Would You Sell Your Wedding Ring – Part 2

And The Votes Are In!

For those of you that missed it, last week I wrote a rather polarizing post, Should I Sell My Wife’s Wedding Ring?, and as expected there were some mixed emotions from the readers.

How Did the Votes Talley Up?

Wedding ring debate

I will admit that I was EXTREMELY shocked at the number of people that voted “YES!” Frankly, it was pretty impressive to see some of the discipline it appears the readers and the other financial bloggers have.

So Why Did I Write It & Was I Serious?

After a couple of the comments revealed how appalled some were at my consideration of selling the ring, I realized I had to write this follow-up post to explain my rationale.

In honesty, the thought of selling the ring did cross my mind for all of 5 minutes. When my wife told me about the appraisal we jokingly acknowledged that the ring was worth quite a bit more than our beater car and it would be nice to sell it and buy a new (to us) one.

Beyond that though the only serious conversation Toots – one reader asked me if she knows I call her that and the answer is YES! 🙂 – and I had about selling the ring was on a much deeper level than paying off debt (which I’ll get to in a second).

The 3 Primary Reasons I Wrote the Post:

    1. Are Men Different Than Women?

    In light of the fact that my mother-in-law had recently been into town to drop off my wife’s old childhood/high school belongings, I’ve recently realized how different my wife and I are when it comes to sentimental items.

    So, I thought it would be interesting to test the reactions from men and women on this topic and to see if others are similarly different.


    wedding ring breakdown

    77% of women that voted, voted “NO!” I will acknowledge that I was quite surprised by the 6 “YES” votes from the ladies – I think that’s pretty cool.

    On the YES! side I certainly assumed I would see far more men go that route, HOWEVER, only 9 men voted yes while over half (57%) voted “NO!”.

    I think it’s fun to look into the human mind and emotions, and again, I wasn’t too shocked by the breakdown.

    With that said, I still wonder about the guys that voted “NO” – that number was WAY higher than I expected. I think it would be interesting for them to answer again under the assumption their wives had no attachment to the ring. Nearly HALF of the men that voted “NO” mentioned emotional attachment on the wife’s end as their reasoning.

    Maybe the votes would stay the same but I don’t think they would. Who knows…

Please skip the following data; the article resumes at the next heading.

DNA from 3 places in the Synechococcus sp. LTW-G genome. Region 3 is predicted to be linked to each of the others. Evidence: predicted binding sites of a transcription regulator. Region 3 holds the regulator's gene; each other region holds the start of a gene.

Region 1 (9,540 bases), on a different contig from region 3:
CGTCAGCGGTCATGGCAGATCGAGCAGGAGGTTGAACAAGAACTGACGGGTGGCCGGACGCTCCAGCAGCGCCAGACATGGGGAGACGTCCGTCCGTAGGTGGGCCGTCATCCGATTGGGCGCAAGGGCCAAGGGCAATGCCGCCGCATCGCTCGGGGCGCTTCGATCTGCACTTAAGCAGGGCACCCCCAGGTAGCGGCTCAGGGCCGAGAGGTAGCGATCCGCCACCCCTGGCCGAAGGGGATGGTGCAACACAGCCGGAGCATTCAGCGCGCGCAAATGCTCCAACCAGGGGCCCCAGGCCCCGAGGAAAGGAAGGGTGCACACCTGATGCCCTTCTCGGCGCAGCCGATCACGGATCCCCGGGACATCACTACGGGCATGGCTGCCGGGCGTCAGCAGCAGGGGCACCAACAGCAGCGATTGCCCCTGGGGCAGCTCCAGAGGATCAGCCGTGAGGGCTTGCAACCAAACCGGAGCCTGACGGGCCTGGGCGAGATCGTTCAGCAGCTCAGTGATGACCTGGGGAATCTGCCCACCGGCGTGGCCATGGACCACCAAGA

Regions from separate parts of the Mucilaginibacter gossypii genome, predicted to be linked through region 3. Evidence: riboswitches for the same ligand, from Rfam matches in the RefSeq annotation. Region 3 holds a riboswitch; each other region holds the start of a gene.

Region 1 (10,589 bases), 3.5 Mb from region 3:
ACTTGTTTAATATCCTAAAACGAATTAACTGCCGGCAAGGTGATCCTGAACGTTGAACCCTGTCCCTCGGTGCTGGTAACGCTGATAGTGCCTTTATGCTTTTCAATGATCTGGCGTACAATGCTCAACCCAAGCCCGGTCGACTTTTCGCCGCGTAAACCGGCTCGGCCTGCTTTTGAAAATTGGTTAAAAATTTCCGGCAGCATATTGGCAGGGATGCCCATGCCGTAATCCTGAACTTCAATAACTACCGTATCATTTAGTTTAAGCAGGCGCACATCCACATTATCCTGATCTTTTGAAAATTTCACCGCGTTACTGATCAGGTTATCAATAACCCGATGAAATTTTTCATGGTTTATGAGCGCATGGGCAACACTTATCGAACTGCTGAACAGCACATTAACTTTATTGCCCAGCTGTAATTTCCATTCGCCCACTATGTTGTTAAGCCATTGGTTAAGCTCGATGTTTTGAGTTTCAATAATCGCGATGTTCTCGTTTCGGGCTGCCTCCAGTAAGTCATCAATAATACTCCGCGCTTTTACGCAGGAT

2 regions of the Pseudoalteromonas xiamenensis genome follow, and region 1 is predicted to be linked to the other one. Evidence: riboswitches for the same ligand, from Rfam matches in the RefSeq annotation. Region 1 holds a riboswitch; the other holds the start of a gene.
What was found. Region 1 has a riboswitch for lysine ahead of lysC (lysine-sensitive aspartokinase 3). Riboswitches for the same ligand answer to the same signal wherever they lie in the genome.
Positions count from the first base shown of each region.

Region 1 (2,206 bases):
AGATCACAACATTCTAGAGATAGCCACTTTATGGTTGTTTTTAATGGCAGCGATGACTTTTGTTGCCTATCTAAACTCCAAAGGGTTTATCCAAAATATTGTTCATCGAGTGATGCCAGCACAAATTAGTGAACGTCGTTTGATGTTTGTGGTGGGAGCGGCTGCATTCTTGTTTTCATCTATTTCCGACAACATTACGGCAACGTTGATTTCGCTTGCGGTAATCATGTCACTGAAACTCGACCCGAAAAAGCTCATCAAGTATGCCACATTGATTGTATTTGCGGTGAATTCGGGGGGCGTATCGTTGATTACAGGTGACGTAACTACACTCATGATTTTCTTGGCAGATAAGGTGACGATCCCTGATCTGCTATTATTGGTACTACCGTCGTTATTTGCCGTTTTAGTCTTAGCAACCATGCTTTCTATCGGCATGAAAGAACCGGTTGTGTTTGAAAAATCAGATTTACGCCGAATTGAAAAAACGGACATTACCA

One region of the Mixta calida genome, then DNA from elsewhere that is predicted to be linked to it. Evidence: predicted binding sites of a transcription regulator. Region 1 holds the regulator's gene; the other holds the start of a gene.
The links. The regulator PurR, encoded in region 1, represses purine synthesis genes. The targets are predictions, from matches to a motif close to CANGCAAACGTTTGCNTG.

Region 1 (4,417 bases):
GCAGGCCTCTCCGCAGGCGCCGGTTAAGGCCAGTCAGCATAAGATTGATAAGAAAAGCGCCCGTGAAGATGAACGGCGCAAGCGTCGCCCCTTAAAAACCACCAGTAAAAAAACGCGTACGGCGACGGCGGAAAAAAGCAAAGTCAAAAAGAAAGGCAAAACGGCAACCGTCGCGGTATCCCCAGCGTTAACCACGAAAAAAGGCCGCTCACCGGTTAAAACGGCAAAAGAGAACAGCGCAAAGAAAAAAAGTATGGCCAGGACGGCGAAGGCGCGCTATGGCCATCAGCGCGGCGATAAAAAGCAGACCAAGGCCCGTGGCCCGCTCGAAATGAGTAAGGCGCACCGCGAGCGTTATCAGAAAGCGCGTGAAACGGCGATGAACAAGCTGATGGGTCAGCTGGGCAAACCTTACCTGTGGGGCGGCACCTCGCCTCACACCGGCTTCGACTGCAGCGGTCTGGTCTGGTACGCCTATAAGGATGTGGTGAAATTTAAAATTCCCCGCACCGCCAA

2. A Look at Human Psychology – The Emotions Behind Our Spending Habits & Material Possessions

    Having been a financial coach for a couple of years, one of the biggest traps I see people fall into is emotional spending.

    We will do ANYTHING to justify our stupid financial decisions as long as it means enough to us.

    I see parents spend money they don’t have on their children for a myriad of reasons, and they nearly always come back to an emotional trap that they’ve somehow justified to be okay in their minds.

    Why is there pressure to buy everybody a gift at Christmas? Why can’t you skip little Bobby Joe’s birthday present and not feel like you somehow let them down?

    Why have I had clients that budget $300/month for gifts (includes saving for Christmas, birthdays, etc) when they were barely making it?

    Why do you think it’s important to
    the MAJORITY of men to spend a decent amount of
    money on an engagement or wedding ring?

    Because the majority of us show and receive love through material possessions.

    ring post

    Picture by Ohmmy3d

    It is what we have become – whether or not we’re willing to understand that and accept it is an entirely different issue. Of course there are some of us that have overcome SOME ‘patterns of our world’ but for the majority of us, our lives are clearly defined by a pursuit of material things.

    So What Makes the Wedding Ring So Polarizing?

    There are few things in each of our lives that we hold dear to our hearts.

    Sure, some people have more than others, but each person generally has a few things that they’re simply not willing to give up.


    Because it means so much to us! Sometimes it’s monetary and others it’s emotional/sentimental.

    However, our inability to separate emotion from possessions (and buying them)
    is the reason most of us struggle (or have struggled) with money.

    Jeremy from Modest Money commented on the post and it stood out to me: “If she is more than willing to take the logical approach, it (selling the ring) could be a smart financial decision.”